Friday, December 25, 2015

Christmas 2015

Christmas 2015

Greetings from Harrison Farm!  I sincerely hope that your family has enjoyed a blessed and wonderful year.  As I began reflecting on this past year, it has truly been the most difficult of my life -- and I do not say that lightly.  With the passing of my grandmother this fall, I have been very reflective on the chapter of my life that has closed now that my parents and grandparents have all passed onward.  During the struggles I have encountered, I have found myself often turning to those things that my family instilled in me.

I was fortunate during my childhood that my grandparents were such an active part of raising me.  My grandfather Virgil taught me to drive a tractor, to deliver lambs, to provide medical care for livestock, and to understand the circle of life on a farm.  My grandmother Ina Marie taught me to bake cookies, to sew & mend, to garden, and to understand how to nourish a family.  The happiest times of my childhood were spent with my grandparents: the weekly Friday night that I got to stay at their house, the wonderful road trips that we took in the motor home, the time we spent sitting together in their kitchen talking.  I spent hours at the kitchen table with my grandfather (as my grandmother brought us chocolate chip cookies, sweet tea, and popcorn), where we would discuss history, politics, economics, religion, and culture.  I was fortunate that my grandfather never tried to guide me to simply be the best woman I could be -- but rather instilled in me the desire to be the best individual that I could possibly be.  With a strong-willed wife and three dynamic daughters, I am sure that by the time I arrived there was no doubt in my grandfather's mind that a woman could achieve whatever she put her mind to doing.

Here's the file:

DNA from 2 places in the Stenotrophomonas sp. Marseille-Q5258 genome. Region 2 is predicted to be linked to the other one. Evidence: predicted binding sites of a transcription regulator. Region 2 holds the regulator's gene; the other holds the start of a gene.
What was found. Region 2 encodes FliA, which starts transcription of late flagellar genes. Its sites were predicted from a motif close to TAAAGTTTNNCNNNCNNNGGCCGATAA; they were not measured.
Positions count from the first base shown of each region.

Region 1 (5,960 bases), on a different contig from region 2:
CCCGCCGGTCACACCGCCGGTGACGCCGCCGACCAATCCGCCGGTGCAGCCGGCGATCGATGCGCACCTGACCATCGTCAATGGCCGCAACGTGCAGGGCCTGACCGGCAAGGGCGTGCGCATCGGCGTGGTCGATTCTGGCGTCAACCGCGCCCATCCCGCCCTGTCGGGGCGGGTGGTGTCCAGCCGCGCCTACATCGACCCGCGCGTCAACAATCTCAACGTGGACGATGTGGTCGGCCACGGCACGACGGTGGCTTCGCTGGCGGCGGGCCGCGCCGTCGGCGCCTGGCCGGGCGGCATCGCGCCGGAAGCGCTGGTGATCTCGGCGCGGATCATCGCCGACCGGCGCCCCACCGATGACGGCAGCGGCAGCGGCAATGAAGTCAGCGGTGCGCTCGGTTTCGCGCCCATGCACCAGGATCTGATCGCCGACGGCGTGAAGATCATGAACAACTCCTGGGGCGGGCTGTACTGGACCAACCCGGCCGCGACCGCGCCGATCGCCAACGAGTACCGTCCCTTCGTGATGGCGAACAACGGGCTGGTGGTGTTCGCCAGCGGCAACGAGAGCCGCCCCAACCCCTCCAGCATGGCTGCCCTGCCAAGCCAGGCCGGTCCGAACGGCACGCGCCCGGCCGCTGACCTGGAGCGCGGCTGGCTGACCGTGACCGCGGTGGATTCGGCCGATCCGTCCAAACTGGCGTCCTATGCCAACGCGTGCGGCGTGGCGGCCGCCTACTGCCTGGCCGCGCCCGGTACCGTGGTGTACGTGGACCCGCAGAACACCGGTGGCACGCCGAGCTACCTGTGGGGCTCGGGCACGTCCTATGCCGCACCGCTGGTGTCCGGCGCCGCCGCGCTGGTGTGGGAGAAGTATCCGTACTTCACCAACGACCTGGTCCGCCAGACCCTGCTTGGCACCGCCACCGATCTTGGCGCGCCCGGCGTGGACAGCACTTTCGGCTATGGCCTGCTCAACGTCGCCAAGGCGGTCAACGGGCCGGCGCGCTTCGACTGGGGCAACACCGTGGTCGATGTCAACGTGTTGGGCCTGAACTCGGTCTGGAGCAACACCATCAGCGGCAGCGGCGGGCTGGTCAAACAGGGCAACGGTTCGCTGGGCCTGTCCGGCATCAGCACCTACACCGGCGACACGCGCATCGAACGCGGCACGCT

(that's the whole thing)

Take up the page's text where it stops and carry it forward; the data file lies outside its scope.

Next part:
I can recall distinctly as a child that my grandfather tried to prepare me that at some point my world would fall apart.  It could be from something dramatic like war or famine or plague -- or it could be something intensely personal like divorce or cancer or job loss.  While this was an unusual lesson for a child, he tried to instill in me the realization that this happened to everyone at some point . . . And it would happen to me.  And when it did, I would only be left with what I had in my head and what I could do with my hands.  Of late, I have often thought on those words.